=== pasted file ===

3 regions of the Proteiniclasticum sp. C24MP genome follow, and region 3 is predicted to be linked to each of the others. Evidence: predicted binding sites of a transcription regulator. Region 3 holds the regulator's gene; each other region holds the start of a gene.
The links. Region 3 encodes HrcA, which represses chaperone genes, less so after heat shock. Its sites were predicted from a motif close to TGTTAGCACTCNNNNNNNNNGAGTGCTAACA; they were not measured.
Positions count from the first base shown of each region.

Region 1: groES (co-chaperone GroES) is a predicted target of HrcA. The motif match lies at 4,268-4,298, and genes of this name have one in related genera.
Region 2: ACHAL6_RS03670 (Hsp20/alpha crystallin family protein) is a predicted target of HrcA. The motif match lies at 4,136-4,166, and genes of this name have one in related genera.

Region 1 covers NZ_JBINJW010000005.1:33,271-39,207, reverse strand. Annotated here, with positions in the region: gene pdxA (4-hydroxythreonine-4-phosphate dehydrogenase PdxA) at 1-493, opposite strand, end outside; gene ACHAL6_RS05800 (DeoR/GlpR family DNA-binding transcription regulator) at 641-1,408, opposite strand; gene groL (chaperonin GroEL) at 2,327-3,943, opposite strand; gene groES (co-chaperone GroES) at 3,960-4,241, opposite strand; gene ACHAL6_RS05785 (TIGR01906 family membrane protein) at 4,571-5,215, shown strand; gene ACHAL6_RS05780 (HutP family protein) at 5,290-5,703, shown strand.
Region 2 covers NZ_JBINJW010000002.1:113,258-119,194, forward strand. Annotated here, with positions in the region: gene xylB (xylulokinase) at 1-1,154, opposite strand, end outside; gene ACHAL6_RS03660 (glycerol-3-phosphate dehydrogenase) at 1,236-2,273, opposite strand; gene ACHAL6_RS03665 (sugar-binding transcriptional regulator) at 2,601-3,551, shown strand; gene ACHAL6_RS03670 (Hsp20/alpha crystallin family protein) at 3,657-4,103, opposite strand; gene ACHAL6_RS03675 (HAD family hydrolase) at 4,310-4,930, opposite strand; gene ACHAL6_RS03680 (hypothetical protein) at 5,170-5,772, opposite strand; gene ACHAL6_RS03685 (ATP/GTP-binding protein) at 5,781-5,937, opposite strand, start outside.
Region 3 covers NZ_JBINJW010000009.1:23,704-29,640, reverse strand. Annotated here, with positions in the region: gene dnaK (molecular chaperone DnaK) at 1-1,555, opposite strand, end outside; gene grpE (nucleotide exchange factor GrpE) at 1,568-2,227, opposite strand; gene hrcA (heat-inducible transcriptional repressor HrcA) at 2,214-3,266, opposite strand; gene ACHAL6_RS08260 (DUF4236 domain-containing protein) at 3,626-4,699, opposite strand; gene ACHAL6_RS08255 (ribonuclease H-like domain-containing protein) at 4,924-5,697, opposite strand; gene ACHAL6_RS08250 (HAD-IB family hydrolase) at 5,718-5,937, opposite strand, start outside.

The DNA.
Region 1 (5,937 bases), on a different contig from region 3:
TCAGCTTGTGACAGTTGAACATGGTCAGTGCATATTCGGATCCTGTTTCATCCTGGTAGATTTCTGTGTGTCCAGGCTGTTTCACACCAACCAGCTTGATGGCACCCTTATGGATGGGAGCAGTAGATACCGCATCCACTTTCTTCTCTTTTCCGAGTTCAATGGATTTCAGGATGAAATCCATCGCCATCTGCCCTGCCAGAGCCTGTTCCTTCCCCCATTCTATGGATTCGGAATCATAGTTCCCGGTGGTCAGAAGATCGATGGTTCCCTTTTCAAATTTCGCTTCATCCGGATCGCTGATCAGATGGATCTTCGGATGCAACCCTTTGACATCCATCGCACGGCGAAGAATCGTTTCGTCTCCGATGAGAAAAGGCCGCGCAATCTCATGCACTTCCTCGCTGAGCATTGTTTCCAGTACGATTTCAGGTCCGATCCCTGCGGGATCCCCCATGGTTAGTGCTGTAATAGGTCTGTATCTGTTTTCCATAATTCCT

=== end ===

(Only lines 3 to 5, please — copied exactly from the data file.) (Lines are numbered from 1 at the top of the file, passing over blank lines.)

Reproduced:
Positions count from the first base shown of each region.

Region 1: groES (co-chaperone GroES) is a predicted target of HrcA. The motif match lies at 4,268-4,298, and genes of this name have one in related genera.
Region 2: ACHAL6_RS03670 (Hsp20/alpha crystallin family protein) is a predicted target of HrcA. The motif match lies at 4,136-4,166, and genes of this name have one in related genera.